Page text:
On November 26, 1997, the Group Executive Board of Siemens AG gave the go-ahead for the construction of the new plant. The building application was approved in just six weeks and on March 3, 1998, the then Lord Mayor of Leipzig, Dr. Hinrich Lehmann-Grube, Saxony's Economics Minister Dr. Kajo Schommer and Siemens Group President Richard Heim symbolically broke the ground. The topping-out ceremony was celebrated in September 1998 and we moved in January 1999.  Only one year after the ground-breaking ceremony, Siemens officially opened the plant in the presence of the Saxon State Minister for Economic Affairs and Labor, Dr. Kajo Schommer, Leipzig's Lord Mayor Wolfgang Tiefensee and Dr. Volker Jung, Member of the Corporate Executive Committee of Siemens AG.

What were the major milestones in the history of the company? Even those decisions that, perhaps in retrospect, were trend-setting for the company's development?

We had good luck with the takeover of VEB Nachrichtenelektronik by Siemens AG in 1990. Alcatel and Philips were also in discussion at the time as takeover partners. As we know, the plants of our competitors in East Germany no longer exist.

The production of the telephone system HICOM100 and the EWSD printed circuit board assembly (PCBA) for Siemens was already started in March 1990. Three years later the location developed further and was no longer just an extended workbench with the establishment of its own development for power supply systems. Seen that way, our future as an provider of E2MS - Electronic Engineering and Manufacturing Services already began in 1993.

Until the move to the current location in the Hertzstraße in 1999, power supplies were manufactured at the location in the Melscherstraße in addition to substations. Since the start of production of the business phones in 1997, more than 28 million corded telephones have left the factory. In 2003, the first wireless modules came off the production line. To date, more than 95 million communication modules have been delivered.  In our plastics processing, almost 240 million parts have "fallen" out of injection molding machines to date.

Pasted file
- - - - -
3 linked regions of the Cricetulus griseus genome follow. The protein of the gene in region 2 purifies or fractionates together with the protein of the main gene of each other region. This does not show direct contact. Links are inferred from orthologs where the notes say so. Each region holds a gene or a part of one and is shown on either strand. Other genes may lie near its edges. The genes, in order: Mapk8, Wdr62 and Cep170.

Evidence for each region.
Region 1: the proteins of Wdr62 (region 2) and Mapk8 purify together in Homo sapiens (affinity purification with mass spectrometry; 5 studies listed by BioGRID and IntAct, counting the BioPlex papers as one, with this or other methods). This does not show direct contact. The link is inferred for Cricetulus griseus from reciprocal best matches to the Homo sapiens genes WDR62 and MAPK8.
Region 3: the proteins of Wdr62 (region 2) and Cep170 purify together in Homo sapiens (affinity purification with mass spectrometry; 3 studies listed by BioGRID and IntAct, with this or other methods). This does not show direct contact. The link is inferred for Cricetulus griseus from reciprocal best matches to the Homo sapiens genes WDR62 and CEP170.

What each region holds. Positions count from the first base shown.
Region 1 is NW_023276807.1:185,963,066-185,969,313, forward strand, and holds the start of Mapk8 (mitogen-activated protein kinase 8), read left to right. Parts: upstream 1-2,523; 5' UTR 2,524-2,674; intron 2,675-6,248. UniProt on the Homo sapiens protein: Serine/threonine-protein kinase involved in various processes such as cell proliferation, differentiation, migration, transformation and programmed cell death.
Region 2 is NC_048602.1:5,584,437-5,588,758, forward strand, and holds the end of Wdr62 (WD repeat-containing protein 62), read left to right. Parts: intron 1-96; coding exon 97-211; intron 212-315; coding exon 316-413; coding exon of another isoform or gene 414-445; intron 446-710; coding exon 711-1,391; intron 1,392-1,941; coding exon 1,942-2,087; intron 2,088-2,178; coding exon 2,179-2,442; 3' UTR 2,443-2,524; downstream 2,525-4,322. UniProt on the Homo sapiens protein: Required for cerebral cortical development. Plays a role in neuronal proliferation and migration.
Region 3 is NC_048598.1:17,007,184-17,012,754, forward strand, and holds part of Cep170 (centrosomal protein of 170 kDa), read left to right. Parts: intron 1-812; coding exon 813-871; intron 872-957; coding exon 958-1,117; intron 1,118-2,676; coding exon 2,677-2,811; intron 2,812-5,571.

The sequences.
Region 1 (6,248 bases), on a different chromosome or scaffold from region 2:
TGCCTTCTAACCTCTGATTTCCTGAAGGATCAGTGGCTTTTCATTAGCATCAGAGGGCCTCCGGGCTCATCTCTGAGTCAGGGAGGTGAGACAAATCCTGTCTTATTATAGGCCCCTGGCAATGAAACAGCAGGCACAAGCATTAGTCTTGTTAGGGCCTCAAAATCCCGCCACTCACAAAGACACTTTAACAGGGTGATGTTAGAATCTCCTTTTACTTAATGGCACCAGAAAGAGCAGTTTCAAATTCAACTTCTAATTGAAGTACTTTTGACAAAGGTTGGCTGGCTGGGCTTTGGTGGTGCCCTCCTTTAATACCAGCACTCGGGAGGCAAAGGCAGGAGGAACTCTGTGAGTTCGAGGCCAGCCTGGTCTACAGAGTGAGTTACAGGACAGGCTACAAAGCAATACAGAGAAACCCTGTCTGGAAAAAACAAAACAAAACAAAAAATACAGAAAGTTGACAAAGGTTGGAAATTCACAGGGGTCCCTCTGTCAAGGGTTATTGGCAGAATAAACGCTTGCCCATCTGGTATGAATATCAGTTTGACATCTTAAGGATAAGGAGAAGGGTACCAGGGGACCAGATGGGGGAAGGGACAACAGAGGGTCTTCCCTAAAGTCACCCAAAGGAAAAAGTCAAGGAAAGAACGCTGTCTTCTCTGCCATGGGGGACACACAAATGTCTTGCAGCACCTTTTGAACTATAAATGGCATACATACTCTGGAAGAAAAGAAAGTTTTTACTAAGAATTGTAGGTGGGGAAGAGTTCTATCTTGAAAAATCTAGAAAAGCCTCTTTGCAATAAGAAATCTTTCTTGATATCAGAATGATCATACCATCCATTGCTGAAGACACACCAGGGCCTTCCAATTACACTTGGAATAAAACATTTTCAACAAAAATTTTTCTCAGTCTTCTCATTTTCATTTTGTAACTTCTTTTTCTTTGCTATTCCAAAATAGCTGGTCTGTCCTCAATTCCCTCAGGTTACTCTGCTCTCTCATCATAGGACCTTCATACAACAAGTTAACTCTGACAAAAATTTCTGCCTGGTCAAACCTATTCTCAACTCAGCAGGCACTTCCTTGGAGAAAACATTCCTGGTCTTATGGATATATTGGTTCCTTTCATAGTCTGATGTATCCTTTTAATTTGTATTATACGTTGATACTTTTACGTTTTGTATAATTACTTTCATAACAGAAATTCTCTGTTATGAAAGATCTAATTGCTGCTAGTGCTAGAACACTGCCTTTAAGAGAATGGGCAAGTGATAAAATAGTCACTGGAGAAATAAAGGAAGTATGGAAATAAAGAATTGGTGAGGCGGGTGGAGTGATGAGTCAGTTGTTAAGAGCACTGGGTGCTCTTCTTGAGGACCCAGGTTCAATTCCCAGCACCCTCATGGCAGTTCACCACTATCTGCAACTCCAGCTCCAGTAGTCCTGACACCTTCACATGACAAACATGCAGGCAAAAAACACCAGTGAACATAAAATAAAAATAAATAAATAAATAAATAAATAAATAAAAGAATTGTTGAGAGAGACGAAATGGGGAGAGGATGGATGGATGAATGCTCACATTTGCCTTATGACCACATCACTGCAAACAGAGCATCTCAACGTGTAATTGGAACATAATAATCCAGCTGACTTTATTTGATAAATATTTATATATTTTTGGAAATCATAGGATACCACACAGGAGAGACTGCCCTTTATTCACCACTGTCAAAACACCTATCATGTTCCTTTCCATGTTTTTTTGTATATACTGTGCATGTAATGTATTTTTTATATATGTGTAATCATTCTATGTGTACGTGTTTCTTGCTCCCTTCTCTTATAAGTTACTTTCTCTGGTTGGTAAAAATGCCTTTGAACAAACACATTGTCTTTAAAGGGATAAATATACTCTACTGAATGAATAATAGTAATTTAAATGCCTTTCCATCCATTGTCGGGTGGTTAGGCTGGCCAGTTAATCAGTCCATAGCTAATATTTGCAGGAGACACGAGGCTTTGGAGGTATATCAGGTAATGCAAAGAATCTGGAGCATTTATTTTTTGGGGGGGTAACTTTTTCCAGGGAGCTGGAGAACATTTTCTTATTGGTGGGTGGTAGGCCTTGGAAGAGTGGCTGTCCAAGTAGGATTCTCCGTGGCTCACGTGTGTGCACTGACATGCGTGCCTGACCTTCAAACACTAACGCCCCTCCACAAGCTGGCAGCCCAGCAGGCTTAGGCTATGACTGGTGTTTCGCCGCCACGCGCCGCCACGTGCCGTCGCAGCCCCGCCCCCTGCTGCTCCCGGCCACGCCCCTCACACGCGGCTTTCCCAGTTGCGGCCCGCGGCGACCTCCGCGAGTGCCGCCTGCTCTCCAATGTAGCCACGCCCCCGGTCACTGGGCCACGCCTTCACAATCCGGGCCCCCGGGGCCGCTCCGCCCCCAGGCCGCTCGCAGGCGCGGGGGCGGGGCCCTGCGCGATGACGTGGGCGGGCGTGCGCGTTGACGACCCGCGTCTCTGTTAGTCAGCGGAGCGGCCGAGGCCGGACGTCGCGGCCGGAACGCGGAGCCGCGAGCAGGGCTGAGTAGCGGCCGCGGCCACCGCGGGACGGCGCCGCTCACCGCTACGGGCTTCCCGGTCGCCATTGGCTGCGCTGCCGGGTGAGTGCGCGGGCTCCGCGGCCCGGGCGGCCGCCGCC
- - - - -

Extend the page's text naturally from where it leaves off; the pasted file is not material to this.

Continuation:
In 2010, the company expanded its range of products also for customers outside the direct Siemens environment. Electronic Manufacturing Services, plastic production and complete equipment, from small batch size series to large-volume mass production, were thus offered to a new market.

In 2012, the next logical step took place: The change of name to “Leesys - Leipzig Electronic Systems GmbH”. With the name "Leipzig Electronic Systems" a clear commitment was made to Leipzig, where the predecessor company was founded almost 100 years ago.

In 2014, Quantum Capital Partners AG from Munich took over Leesys and thus secured the future of the company.

In recent years, Leesys has consistently adapted to market requirements by building up expertise in product development over the past five years in addition to our existing expertise in process development. Process development covers all areas of manufacturing and testing electronic components. Product development, however, allows us not only to manufacture products for our customers, but also to develop them. This was an important step towards the further development of E2MS- Electronic Engineering and Manufacturing Services.


Do you remember an important story or a funny anecdote in connection with the construction of the plant?

Yeah, that makes me think of a Saturday in January 1999. On the agenda was the dress rehearsal of the driverless transport system (Automated Guided Vehicles, AGVs). Full of expectation, ten colleagues stood in the production hall staring spellbound at the "yellow taxis", waiting for them to set themselves in motion to move fictitious materials. But nothing happened. Perplexed faces!

An apparently endless hour later it turned out that a wrongly placed checkmark in the Electronic Resources Planning (ERP) system was responsible for blocking any material movement. One could have heard the stones falling from the hearts of everyone involved. After the fault had been rectified, the “yellow taxis” started to move as planned with great cheers.